You’ve tried. I mean, I don’t know, if we have some sort of magic formula. I think we’ve tried it all. You know, I often talk about my story. In the early days, I started on Facebook group, and I started a community where I had everyone refer, you know, their friend. And so it became kind of like, not just my friends, but you know, these outer circles, tertiary networks. And that’s how I first seeded the product. And I did a lot of surveys with this group, I did a lot of beta testing, prototyping. And that group still lives on today, we still invite you to this group within our email flow, you can still join, it’s not led by me, it’s completely community led. So people ask questions in there, people share their own, you know, health journey. And so we offer kind of like microcosms like this community, for our people, whether it’s like on these like unique private community groups, whether it’s on organic social, we also do a really fun event in real life event activation, called GEM Breakfast Club ripperger, with different chefs. In different we’ve only done la in New York, so far those cities, but we’ve gone to those cities, we partner with those chefs, we make a beautiful food is medicine, brunch spread that’s synergistic with GEM and our ingredients. And we talk about GEM obviously, we share that we invite other brands to participate. So we offer in real life, you know, events, we do these kind of private community groups, we also have our ambassador program, we have a give a GEM, which is our kind of philanthropic arm. So just like different activities like that, that we do. And I think that these days, that’s what word of mouth really requires, is kind of a syndicated system of different communities that fits different people’s lifestyles and needs. And that’s what we try to provide, I think we’re, we really are for everyone, for better or for worse, super hard to target. So we, we, you know, we have a lot of ages that take our product, and we try to meet them at those different places. So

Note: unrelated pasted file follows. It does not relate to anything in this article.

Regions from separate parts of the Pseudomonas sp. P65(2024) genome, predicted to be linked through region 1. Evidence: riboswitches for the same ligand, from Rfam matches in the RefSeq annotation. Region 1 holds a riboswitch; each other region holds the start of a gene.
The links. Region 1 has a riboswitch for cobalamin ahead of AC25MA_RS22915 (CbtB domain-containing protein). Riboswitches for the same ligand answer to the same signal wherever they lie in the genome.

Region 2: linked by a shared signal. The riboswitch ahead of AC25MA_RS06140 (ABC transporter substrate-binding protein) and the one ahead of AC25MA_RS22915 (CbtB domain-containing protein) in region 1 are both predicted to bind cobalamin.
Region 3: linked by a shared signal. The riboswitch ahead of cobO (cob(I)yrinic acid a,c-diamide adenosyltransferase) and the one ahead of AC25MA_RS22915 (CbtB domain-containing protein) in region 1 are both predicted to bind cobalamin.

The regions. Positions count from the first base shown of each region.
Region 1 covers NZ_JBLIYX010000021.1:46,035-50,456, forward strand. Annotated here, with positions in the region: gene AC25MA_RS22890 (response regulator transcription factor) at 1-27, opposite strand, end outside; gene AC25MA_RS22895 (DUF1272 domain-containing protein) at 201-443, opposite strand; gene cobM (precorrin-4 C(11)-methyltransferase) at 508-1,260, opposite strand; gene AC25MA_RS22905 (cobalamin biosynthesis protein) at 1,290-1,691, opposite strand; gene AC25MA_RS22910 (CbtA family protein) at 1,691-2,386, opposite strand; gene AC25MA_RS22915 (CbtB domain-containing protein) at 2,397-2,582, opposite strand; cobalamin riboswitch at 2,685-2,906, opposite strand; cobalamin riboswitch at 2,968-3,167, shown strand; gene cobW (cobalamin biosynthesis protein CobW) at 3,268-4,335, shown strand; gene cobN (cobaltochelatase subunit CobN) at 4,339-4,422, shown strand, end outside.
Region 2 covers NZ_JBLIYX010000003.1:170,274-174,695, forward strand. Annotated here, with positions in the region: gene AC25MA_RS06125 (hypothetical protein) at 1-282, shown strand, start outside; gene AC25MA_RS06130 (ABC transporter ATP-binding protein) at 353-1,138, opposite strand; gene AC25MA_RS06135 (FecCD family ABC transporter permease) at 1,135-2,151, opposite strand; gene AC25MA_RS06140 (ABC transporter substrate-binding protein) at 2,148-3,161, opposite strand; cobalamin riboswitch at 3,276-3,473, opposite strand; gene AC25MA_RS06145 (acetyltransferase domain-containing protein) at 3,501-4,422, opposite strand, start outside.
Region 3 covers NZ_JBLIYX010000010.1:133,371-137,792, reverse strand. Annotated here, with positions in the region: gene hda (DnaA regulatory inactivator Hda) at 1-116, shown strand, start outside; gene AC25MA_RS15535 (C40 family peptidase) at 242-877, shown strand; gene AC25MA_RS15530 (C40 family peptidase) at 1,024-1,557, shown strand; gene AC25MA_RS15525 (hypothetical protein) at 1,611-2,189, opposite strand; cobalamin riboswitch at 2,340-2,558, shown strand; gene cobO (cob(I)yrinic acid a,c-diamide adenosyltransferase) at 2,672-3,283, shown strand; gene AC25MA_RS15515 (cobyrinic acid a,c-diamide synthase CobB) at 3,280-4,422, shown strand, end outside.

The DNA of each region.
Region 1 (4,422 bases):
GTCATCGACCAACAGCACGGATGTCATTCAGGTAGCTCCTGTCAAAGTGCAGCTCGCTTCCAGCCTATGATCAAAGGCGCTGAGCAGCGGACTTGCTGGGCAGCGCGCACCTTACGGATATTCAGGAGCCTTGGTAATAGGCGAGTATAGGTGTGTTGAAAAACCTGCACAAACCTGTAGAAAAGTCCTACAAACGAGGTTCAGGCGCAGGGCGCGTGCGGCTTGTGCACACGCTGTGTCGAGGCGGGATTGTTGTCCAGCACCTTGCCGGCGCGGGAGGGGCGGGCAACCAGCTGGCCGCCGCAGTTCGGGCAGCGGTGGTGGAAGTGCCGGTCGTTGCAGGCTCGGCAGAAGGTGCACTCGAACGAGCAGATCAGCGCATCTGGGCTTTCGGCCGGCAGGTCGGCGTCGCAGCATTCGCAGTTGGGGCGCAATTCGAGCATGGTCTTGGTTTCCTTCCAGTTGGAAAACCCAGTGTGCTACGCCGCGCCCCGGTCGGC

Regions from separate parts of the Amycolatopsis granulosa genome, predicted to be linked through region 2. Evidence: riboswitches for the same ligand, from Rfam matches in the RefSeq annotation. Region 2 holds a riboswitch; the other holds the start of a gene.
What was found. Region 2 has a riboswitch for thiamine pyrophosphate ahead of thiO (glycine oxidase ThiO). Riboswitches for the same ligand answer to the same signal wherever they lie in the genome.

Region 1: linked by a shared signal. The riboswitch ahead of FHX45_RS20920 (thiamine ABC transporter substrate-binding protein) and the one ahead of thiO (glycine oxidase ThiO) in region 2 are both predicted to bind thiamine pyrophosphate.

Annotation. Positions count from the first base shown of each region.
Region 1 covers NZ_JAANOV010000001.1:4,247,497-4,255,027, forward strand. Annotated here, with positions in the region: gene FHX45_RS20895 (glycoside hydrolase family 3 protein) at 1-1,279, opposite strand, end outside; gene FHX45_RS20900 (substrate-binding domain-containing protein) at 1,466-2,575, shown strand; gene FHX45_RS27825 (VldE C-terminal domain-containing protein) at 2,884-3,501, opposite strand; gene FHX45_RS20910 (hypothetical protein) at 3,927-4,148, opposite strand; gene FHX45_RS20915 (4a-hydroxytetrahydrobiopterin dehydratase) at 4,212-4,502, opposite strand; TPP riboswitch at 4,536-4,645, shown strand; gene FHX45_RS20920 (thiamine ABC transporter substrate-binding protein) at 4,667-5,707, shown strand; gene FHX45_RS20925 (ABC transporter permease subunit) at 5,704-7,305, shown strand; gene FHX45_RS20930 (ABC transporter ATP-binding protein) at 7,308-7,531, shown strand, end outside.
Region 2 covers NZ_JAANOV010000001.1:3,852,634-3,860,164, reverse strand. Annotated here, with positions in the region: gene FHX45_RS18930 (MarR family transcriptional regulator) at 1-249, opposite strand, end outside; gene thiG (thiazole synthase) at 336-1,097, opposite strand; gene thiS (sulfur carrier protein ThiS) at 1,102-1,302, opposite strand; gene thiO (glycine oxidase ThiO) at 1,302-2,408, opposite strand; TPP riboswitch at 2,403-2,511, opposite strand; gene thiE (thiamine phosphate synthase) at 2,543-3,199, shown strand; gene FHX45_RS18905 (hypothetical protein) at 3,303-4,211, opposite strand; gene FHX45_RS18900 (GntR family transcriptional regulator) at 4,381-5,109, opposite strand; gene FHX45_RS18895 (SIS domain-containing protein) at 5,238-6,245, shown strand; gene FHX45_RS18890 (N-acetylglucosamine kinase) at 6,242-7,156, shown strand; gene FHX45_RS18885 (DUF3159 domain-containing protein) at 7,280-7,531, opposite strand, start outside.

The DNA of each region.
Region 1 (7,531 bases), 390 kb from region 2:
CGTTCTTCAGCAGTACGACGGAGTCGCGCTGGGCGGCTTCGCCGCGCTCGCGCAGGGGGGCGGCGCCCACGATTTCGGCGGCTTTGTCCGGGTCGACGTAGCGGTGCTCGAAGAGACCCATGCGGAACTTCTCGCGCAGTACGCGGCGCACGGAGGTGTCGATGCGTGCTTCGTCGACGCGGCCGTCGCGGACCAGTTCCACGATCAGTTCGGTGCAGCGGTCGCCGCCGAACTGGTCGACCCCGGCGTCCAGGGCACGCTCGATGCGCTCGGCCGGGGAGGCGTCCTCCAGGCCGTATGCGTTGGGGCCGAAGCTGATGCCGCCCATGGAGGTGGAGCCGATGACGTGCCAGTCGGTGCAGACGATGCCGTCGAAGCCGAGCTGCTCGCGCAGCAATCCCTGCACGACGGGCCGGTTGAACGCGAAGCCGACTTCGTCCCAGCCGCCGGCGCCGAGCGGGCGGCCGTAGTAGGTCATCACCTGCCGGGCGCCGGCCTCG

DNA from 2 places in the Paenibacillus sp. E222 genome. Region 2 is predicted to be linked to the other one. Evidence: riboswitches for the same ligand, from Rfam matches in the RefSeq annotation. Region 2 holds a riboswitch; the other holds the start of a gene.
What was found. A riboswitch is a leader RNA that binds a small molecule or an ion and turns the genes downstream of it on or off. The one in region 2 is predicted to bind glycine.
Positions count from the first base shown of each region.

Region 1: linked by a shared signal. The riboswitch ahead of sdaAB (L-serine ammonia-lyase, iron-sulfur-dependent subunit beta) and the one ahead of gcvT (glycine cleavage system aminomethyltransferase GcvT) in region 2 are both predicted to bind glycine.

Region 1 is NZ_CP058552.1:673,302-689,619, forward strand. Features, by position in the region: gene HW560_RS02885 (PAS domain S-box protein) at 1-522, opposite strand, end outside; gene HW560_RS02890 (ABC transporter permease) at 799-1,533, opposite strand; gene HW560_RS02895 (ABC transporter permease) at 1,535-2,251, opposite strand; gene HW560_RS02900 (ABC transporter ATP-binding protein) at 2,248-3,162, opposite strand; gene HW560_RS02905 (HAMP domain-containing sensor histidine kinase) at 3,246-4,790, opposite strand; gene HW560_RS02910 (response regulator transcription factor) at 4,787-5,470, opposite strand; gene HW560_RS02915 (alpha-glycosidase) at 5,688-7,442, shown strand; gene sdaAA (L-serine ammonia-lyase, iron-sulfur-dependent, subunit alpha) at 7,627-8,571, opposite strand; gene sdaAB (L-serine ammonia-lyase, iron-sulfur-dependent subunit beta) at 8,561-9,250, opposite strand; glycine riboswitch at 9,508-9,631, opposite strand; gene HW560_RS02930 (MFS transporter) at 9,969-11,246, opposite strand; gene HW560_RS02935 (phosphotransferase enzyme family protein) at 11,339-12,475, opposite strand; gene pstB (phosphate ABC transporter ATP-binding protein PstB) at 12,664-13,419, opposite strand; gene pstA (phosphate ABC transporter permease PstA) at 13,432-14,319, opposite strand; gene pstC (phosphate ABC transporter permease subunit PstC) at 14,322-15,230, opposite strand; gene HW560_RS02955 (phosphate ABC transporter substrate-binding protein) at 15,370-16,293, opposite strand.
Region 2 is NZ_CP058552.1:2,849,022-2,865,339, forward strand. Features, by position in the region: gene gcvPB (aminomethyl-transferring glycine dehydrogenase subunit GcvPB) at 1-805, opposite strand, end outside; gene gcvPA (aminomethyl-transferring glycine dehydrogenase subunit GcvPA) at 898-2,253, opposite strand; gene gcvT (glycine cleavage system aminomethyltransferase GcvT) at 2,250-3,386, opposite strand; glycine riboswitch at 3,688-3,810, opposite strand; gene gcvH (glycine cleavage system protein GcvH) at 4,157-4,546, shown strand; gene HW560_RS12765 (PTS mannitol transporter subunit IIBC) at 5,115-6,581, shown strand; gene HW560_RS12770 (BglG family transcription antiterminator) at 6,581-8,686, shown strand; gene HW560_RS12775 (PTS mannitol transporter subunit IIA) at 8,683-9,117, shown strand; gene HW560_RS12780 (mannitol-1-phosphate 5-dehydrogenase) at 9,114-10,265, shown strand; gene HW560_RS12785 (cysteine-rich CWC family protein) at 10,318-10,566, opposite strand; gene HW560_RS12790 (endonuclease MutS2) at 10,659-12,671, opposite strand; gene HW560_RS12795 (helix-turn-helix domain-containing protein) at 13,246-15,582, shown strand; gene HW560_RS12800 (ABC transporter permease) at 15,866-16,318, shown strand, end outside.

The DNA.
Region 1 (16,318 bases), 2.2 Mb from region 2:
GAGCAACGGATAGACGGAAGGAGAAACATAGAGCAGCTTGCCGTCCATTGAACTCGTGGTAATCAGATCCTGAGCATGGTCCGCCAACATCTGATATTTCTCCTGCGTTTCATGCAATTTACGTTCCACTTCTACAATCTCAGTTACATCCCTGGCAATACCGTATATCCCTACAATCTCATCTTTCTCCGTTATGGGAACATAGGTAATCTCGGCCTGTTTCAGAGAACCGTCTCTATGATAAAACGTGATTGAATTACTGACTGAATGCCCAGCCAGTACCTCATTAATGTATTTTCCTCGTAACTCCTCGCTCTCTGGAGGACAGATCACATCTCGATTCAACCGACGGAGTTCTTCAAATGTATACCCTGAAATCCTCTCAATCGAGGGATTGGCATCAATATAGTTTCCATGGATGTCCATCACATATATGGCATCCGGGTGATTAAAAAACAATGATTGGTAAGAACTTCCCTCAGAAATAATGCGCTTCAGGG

Kara Goldin 22:33
what’s the most challenging aspect of building a company, it’s funny, I was talking to my son is in college, and he’s sort of grown up in our house around being around entrepreneurs. And he said, it’s probably like, the, the one thing that he sees so often, and he has an entrepreneur, a couple of entrepreneurial classes, but he said, it’s like, the people, you know, they they get a, they think that being an entrepreneur is just about having a great product that tastes great. And that, you know, checks all the boxes, whether that’s, you know, top of funnel or, you know, determining how to actually not deal with too many chargebacks if you’re going into stores or whatever, but it’s also there’s people that are involved in the company, and you know, and that ends up depending on the day to be a really big aspect for founders. And, and I just, like love to hear from you. What, what do you think about that, like, I mean, I, in terms of, you know, a challenging aspect of building, building a company and an idea.

Sara Cullen 23:46